By Michael Goldstein
By Dennis Romero
By Sarah Fenske
By Matthew Mullins
By Patrick Range McDonald
By LA Weekly
By Dennis Romero
By Simone Wilson
Which meant, basically, that most of the more than 200,000 Filipinos officially recognized as having risked their lives fighting the Japanese and who had managed to survive the war without serious injury were, as the old service expression went, SOL - shit out of luck.
The slight did not pass without protest. The Washington Post editorialized at the time, "[I]t is one thing to leave the long range problem of caring [for] . . . disabled veterans to the new government at Manila, and quite another thing to deny the Filipinos the current benefits they had earned as members of the American fighting forces." Philippine General Carlos Romulo - a Pulitzer Prize-winning journalist, MacArthur's former aide de camp and a future president of the U.N. General Assembly - announced 10 days after the passage of the Rescission Act, "It would be bad enough if the Filipino veteran were to be forgotten. It would be inconceivable that he should be discriminated against." And President Harry Truman considered it "a moral obligation of the United States to look after the welfare of the Filipino veterans."
Moral obligation or not, Congress cut the Filipinos out. Yet, despite the implied stain on their honor, the veterans still felt a deep loyalty to this country and its ideals.
Though the historical relationship between the Philippines and the United States, which occupied the archipelago from the end of the Spanish American War until 1946, was hardly idyllic - U.S. economic policy, for example, favored large landowners and the export commodities they produced, thus indirectly forcing many small farmers from their land - government policies were aimed at preparing the Filipinos for eventual independence. Chief among them was the establishment of a highly popular system of universal public education - for all practical purposes staffed entirely by Filipino teachers - teaching the English language and American values.
Ask a Filipino vet what the U.S. did right in the years before the war, and the chances are good he will say, "Education." Filipinos had not only learned what America was supposed to be, but, like the men on Omaha Beach, believed that it was worth fighting and dying for.
"From the beginning we were taught to sing 'The Star-Spangled Banner,'" recalls veteran Dalmacio Austria, 73. "We were raised under the laws of the U.S. We were taught democracy, the laws and the Constitution."
The influence of easily accessible American popular culture - jazz, baseball, the movies - humanized the civics lessons and effected a monumental cultural change after three centuries of Spanish occupation. "The saying is that we were 300 years in a convent and 50 years in Hollywood," says John Melegrito, executive director of the National Federation of Filipino-American Associations. "And it's shaped the way we think and the way we conduct ourselves."
But even if the virtues America preached were not always practiced, the U.S., which in the mid-1930s had already set the date for Philippine independence, engendered more genuine loyalty than any other imperial power in the Southwest Pacific.
"I think it would also be appropriate to point out . . . that nowhere else in Asia did subject peoples support and defend their colonial masters," Lieutenant Colonel Edwin Price Ramsey told Stump's committee. "The Indochinese turned on the French, the Indonesians on the Dutch, and Malaya and Burma were against the British. Only the Filipinos remained loyal." The former commander of the 40,000-strong East Central Luzon Guerrilla Force, the largest in the Philippines, Ramsey reminded the committee that more than 1 million Filipinos (out of a population of something over 16 million) died during the war. The liberation of Manila alone cost 100,000 lives and reduced "the pearl of the Orient" to the second most damaged Allied city after Warsaw.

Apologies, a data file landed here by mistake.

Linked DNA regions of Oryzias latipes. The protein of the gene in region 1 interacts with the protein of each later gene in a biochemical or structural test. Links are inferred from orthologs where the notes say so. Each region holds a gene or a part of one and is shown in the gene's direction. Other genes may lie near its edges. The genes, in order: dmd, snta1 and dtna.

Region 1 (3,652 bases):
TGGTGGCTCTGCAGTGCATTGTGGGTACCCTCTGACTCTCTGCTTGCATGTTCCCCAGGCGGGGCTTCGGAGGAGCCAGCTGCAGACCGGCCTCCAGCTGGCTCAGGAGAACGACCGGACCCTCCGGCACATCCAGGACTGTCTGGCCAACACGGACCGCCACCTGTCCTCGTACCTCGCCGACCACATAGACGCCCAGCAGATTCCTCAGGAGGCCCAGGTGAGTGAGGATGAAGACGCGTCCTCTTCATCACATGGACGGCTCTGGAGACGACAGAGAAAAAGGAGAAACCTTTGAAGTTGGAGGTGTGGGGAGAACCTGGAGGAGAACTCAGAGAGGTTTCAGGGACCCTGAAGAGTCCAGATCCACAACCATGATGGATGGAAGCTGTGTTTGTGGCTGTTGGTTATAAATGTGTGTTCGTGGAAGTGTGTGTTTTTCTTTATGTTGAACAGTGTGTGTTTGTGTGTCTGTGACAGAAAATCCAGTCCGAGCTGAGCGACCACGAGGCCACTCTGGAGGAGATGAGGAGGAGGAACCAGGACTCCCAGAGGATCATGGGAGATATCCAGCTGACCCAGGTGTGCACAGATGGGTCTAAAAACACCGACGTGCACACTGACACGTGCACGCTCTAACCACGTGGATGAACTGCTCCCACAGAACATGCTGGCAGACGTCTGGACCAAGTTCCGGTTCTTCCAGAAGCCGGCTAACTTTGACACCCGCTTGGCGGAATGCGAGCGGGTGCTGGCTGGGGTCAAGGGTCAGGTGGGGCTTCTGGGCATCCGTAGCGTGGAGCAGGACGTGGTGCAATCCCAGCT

Last June 14 - Flag Day - in MacArthur Park, the Equity Village protest movement celebrated its first anniversary. A crowd of around 200 Filipino veterans, all in their 70s and 80s - many wearing old campaign ribbons with here and there a bronze star or Purple Heart - carried American flags and sang "The Battle Hymn of the Republic" as they paraded slowly past the statue of General Douglas MacArthur.
Signs neatly taped to the memorial proclaimed, "We Are Americans - Treat Us as Americans," "For Former Foes - Billions of Dollars. For Comrades Nothing." And on every jacket or shirt, a red, white and blue button: "Justice for WWII Filipino Veterans - Equity Now!"
A year before, inspired by the techniques of the American civil rights movement, veterans had chained themselves to the MacArthur memorial and occupied the area around it to publicize their cause and rally support for the Filner bill. They staged hunger strikes and stayed for more than 300 days - so tidy in their housekeeping and so well-mannered in their protest that the worst any vet was ever charged with was a misdemeanor citation for distributing political literature in a public park.
The story of Dalmacio Austria - right out in front of the anniversary march and carrying the biggest flag of all - is not untypical. He was a high school kid, only 16, when the war broke out. When the call came for volunteers on December 8, 1941, he reported to Manila City Hall to enlist, but the training camp he was assigned to was bombed, and instead he wound up as one of Ramsey's guerrillas, gathering intelligence on the Japanese while he worked as a pipe fitter for the Manila Metropolitan Water District, and stealing Japanese aircraft oil to clean and lubricate weapons of the resistance. Eventually captured and facing certain death, he managed to escape, and finished the war as an infantry corporal attached to a number of U.S. units.
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